Fatherly COO Michael Wertheim joined Digiday+ members for a Slack town hall on Jan. 18 to talk about the fallout from Facebook’s latest algorithm changes for publishers, diversification of traffic sources and why advertisers respond well to publishers chasing smaller, targeted audiences.
The full conversation is available exclusively to Digiday+ members, but lightly edited excerpts appear below. Click here to join Digiday+.
On Facebook demoting publisher content in news feed
“We had been hearing about the algorithm change for a while from both the Facebook reps and the media sphere. Facebook is always going to change its algorithm, and any publisher who puts all of their chips in Facebook for traffic is playing a dangerous game.”
“It is still unclear if this will actually be “Facebookmageddon” for publishers. Worst-case scenario is the continued decline of organic traffic from Facebook, which will affect some businesses much more than others. For those completely dependent on Facebook, it may involve rethinking their business model completely.”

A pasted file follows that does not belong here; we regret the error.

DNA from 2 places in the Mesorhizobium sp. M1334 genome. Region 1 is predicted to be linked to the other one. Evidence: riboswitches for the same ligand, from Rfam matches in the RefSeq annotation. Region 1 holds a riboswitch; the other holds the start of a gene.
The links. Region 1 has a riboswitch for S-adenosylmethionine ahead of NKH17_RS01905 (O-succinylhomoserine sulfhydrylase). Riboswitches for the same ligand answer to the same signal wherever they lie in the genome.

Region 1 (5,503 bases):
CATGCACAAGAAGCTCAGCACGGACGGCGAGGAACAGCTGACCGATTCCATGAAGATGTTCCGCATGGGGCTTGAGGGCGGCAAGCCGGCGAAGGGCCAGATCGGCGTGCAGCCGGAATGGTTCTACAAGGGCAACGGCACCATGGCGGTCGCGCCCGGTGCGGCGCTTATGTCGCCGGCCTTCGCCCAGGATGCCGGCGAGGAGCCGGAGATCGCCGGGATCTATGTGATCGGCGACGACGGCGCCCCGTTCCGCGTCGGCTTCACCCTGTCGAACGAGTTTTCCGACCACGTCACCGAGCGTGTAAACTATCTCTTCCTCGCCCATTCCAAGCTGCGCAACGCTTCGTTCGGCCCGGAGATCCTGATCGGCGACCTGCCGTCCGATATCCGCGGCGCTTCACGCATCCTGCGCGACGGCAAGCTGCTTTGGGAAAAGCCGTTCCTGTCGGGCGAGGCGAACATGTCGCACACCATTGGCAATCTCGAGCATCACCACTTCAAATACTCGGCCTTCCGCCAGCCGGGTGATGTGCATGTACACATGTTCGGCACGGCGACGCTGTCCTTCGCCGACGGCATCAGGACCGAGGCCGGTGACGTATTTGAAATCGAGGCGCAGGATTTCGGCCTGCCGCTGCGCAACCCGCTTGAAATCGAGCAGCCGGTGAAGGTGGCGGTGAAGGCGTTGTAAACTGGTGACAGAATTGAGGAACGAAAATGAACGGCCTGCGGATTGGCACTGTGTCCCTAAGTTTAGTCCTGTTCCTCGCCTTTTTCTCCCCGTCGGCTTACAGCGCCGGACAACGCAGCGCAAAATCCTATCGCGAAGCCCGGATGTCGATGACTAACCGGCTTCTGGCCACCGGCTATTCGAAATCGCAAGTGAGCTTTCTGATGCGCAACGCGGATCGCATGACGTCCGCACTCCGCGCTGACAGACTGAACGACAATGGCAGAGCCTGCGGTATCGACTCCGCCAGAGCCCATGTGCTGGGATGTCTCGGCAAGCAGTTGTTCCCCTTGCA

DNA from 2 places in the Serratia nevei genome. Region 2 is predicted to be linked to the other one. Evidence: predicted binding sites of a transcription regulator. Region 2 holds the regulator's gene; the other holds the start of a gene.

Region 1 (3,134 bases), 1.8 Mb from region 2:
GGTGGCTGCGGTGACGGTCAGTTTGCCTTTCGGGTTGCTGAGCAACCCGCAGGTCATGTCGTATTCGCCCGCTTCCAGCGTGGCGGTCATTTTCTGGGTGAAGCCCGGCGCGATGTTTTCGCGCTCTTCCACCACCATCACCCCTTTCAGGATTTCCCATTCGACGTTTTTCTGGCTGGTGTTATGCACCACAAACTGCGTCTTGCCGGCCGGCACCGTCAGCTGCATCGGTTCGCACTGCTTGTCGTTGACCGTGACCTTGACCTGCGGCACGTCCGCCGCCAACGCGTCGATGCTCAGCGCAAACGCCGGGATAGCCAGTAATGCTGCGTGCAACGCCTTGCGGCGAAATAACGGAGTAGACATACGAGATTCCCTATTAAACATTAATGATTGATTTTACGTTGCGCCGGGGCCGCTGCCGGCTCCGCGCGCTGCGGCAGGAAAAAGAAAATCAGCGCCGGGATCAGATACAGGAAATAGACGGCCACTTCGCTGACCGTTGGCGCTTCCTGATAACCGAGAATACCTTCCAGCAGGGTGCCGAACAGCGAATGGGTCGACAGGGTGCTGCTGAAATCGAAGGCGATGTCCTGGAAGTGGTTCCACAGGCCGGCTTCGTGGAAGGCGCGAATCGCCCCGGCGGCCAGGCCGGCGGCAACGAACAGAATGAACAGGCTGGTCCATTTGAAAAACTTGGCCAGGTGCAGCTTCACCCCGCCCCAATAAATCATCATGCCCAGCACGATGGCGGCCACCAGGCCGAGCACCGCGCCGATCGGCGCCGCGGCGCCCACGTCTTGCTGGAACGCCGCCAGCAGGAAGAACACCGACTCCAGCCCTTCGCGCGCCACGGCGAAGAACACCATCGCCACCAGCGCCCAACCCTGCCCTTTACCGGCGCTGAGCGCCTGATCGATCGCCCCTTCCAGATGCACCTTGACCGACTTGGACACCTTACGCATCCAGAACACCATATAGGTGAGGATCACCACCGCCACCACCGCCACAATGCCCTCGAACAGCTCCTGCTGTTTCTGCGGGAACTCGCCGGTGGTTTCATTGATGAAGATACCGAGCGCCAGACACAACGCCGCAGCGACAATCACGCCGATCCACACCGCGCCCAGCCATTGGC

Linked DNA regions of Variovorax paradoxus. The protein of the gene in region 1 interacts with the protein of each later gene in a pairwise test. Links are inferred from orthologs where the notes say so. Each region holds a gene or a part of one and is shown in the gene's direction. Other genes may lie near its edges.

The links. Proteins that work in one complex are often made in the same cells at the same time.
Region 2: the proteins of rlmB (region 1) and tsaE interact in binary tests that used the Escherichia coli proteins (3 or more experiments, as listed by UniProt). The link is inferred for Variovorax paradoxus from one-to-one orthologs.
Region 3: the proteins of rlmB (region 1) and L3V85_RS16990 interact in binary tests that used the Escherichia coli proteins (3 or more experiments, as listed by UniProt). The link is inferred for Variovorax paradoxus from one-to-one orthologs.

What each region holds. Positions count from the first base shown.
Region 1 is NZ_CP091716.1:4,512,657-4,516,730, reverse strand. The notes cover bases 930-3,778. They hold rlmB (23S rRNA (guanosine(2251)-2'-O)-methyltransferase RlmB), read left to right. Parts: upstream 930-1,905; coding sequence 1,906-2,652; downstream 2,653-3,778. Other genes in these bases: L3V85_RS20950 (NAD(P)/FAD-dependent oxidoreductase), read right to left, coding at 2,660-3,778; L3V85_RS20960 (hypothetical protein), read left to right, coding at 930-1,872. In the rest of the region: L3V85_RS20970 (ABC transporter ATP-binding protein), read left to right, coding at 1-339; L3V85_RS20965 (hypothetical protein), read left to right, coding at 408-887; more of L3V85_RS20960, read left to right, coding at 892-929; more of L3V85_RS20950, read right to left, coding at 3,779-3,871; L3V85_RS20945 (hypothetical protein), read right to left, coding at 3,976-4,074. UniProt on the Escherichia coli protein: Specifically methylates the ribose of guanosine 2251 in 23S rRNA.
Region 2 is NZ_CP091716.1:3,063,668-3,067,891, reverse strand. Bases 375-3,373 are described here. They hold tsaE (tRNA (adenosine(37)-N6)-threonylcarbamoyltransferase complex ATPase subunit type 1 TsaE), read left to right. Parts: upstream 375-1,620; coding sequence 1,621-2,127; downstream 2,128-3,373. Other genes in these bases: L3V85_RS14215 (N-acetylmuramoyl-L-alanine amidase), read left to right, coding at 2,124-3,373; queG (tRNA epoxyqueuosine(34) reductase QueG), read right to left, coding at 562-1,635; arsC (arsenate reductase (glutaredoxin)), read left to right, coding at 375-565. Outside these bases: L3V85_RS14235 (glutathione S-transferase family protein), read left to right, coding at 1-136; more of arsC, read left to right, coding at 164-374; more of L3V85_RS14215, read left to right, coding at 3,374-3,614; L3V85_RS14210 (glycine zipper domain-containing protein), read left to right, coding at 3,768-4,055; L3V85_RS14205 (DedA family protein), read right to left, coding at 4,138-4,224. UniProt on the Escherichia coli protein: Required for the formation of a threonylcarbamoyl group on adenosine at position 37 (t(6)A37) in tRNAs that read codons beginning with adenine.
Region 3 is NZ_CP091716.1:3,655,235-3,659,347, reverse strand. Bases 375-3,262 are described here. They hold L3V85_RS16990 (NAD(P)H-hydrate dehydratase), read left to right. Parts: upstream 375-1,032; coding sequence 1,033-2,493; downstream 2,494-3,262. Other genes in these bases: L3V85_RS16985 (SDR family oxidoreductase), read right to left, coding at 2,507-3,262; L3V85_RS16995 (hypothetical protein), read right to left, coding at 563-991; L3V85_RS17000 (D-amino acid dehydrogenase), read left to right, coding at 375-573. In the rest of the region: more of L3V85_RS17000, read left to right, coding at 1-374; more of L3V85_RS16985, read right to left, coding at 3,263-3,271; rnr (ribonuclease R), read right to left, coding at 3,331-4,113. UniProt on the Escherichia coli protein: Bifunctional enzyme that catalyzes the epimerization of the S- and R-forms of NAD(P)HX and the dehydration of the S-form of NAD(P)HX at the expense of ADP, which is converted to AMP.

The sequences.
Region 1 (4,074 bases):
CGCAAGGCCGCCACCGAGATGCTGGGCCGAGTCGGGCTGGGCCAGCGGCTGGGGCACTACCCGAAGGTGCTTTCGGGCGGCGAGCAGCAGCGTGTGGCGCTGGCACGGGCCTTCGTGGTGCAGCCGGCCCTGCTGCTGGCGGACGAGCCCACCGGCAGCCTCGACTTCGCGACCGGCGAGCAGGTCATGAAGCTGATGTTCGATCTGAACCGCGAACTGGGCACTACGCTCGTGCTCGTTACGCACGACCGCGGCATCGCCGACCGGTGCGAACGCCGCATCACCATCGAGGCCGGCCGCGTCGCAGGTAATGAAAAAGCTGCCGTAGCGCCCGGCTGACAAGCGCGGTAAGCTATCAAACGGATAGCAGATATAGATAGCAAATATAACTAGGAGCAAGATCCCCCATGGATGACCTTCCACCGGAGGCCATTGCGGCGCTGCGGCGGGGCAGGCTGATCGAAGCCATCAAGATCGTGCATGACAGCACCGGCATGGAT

On diversifying traffic sources
“Publishers are investing in channels like Instagram and Snapchat because that’s where their audiences live, and there are monetization opportunities there. I know some lifestyle publishers for whom Instagram is actually their third-biggest referral source behind Facebook and organic search. In terms of other platforms, we are finding a lot of success on Pinterest and Flipboard, for two examples. Pinterest has been our fastest-growing referral source.”
“There isn’t enough tributary traffic to make up for the ocean of traffic that Facebook used to provide, but they have been turning the dial down on referrals for quite a while now. I do think that with a smart strategy for search especially, but also for the other sources, plus some time, it could make up for the river.”
On vertical media companies
“I think publishers are much more savvy now in general. We have seen the trend move toward engagement metrics and slightly smaller, but more targeted and engaged audiences.”
“We are significantly smaller in owned and operated reach than are many of our competitors, but advertisers have responded very favorably to us, and reach hasn’t been as much of an issue as we thought it would be. We have seen that reach does not equal revenue.”